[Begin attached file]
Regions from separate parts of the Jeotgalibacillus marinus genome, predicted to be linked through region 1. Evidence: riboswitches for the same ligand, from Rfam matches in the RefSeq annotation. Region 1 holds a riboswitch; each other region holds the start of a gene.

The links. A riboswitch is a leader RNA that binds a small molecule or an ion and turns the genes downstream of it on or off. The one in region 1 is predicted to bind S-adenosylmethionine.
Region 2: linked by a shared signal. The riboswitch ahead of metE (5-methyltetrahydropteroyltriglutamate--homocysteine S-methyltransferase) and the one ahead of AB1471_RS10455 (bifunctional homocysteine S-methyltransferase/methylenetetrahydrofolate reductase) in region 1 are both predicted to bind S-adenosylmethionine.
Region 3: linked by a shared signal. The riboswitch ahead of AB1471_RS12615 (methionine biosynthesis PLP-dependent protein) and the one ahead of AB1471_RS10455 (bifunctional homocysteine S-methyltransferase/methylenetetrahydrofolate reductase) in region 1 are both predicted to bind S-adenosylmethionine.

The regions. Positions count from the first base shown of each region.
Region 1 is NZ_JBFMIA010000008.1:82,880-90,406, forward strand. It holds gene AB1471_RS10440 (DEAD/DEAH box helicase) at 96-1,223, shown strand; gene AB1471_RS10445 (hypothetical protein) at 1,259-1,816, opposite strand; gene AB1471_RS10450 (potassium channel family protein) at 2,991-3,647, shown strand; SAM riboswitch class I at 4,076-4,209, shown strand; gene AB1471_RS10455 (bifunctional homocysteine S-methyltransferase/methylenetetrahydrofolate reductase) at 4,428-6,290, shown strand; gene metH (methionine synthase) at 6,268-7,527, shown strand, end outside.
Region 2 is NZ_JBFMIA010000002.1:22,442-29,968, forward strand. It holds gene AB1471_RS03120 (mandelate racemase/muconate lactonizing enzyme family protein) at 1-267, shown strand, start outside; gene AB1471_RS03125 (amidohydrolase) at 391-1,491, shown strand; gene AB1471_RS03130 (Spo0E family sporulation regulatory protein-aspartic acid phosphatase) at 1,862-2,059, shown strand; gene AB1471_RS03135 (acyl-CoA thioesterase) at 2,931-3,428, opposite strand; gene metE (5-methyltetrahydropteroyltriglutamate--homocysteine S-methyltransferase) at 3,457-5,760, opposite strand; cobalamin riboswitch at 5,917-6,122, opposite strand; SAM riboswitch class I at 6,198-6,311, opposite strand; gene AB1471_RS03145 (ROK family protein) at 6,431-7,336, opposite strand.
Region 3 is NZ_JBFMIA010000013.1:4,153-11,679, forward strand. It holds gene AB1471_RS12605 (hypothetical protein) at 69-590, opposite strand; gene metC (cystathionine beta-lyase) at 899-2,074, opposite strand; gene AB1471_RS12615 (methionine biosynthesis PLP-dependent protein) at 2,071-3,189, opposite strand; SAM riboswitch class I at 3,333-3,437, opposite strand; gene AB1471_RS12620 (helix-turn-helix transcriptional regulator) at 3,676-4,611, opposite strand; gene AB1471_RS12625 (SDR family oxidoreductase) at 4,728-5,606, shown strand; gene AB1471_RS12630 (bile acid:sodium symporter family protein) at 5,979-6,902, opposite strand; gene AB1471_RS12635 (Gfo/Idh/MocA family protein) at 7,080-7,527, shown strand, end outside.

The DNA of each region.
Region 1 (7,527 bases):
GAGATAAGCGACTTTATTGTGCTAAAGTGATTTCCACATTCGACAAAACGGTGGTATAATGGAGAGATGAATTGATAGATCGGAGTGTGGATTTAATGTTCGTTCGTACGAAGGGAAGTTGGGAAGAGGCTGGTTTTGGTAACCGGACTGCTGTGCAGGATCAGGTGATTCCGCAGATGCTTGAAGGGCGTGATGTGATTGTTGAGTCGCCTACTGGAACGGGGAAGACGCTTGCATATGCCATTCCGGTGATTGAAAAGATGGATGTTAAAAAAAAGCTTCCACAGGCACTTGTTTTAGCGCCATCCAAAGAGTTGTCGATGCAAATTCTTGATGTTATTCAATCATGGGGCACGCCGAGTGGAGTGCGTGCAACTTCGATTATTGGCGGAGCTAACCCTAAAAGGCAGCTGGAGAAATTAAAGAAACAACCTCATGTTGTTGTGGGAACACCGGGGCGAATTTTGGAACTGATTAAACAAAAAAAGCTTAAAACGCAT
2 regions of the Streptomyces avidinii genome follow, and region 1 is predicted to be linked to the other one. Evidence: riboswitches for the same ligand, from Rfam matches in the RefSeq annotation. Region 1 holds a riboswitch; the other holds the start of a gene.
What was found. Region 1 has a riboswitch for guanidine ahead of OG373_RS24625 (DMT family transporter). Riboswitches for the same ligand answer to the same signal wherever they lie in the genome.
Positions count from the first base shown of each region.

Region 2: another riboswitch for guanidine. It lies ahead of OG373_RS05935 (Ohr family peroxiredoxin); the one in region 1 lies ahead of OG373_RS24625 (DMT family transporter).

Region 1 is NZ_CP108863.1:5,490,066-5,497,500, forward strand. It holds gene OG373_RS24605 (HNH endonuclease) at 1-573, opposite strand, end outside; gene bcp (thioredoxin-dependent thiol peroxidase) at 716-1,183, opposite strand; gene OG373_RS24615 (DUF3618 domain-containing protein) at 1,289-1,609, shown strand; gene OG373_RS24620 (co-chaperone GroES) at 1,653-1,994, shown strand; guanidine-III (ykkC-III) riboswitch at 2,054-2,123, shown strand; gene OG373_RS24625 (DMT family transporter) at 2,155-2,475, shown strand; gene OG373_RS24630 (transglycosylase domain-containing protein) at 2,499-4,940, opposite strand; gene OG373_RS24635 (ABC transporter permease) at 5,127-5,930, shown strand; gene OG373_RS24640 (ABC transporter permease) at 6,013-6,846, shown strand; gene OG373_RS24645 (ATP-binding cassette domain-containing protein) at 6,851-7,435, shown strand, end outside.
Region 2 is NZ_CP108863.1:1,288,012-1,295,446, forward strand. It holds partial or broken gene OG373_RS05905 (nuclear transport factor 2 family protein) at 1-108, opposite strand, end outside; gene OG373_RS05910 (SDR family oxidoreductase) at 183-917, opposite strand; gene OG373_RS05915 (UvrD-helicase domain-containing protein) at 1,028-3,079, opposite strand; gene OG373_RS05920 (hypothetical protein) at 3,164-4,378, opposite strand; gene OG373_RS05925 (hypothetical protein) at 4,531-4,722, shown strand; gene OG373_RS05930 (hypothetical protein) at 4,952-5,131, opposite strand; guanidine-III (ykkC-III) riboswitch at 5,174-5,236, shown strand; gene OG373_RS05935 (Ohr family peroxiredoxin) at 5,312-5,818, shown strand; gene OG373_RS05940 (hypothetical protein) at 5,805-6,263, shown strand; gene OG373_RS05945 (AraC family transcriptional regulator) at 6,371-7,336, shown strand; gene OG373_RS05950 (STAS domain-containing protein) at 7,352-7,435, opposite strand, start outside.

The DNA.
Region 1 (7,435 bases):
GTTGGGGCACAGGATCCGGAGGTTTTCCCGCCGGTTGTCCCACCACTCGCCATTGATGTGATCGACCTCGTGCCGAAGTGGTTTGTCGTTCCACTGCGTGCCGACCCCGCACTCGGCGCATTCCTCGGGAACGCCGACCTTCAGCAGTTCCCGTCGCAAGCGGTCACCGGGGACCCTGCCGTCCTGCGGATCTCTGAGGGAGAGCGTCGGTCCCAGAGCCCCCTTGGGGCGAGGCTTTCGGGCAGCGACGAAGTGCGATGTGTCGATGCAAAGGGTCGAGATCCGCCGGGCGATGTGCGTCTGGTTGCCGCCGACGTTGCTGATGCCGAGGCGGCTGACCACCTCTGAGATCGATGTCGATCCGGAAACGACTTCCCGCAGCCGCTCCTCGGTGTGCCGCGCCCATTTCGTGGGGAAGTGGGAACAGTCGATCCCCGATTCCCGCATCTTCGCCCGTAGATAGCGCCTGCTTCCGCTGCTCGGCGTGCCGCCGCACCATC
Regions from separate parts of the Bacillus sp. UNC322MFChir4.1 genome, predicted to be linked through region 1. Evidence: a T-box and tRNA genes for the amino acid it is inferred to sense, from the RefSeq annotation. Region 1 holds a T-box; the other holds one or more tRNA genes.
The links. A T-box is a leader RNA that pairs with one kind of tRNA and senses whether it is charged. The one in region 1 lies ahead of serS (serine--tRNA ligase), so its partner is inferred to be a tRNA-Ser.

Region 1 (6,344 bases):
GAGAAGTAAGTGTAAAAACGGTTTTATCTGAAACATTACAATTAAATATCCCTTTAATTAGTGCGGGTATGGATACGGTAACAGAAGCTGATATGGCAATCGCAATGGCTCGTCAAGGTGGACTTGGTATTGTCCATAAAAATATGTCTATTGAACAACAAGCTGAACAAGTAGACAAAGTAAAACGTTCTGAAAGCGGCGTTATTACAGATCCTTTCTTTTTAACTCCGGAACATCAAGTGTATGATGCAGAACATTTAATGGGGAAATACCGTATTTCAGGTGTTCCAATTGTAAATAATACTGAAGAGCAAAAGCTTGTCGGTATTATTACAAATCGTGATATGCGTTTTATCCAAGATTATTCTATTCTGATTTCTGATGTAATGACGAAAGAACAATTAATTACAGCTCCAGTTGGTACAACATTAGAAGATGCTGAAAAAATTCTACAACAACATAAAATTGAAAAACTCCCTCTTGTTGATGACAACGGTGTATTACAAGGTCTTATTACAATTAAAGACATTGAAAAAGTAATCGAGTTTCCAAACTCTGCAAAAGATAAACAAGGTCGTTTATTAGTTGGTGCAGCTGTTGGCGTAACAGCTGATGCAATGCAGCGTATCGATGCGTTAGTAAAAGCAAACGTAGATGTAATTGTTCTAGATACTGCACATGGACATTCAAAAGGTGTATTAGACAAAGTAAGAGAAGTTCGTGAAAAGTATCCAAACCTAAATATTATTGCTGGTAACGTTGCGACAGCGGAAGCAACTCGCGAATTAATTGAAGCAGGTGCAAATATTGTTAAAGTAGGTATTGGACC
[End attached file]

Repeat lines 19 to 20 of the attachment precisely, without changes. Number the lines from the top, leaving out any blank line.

Region 1 (7,435 bases):
GTTGGGGCACAGGATCCGGAGGTTTTCCCGCCGGTTGTCCCACCACTCGCCATTGATGTGATCGACCTCGTGCCGAAGTGGTTTGTCGTTCCACTGCGTGCCGACCCCGCACTCGGCGCATTCCTCGGGAACGCCGACCTTCAGCAGTTCCCGTCGCAAGCGGTCACCGGGGACCCTGCCGTCCTGCGGATCTCTGAGGGAGAGCGTCGGTCCCAGAGCCCCCTTGGGGCGAGGCTTTCGGGCAGCGACGAAGTGCGATGTGTCGATGCAAAGGGTCGAGATCCGCCGGGCGATGTGCGTCTGGTTGCCGCCGACGTTGCTGATGCCGAGGCGGCTGACCACCTCTGAGATCGATGTCGATCCGGAAACGACTTCCCGCAGCCGCTCCTCGGTGTGCCGCGCCCATTTCGTGGGGAAGTGGGAACAGTCGATCCCCGATTCCCGCATCTTCGCCCGTAGATAGCGCCTGCTTCCGCTGCTCGGCGTGCCGCCGCACCATC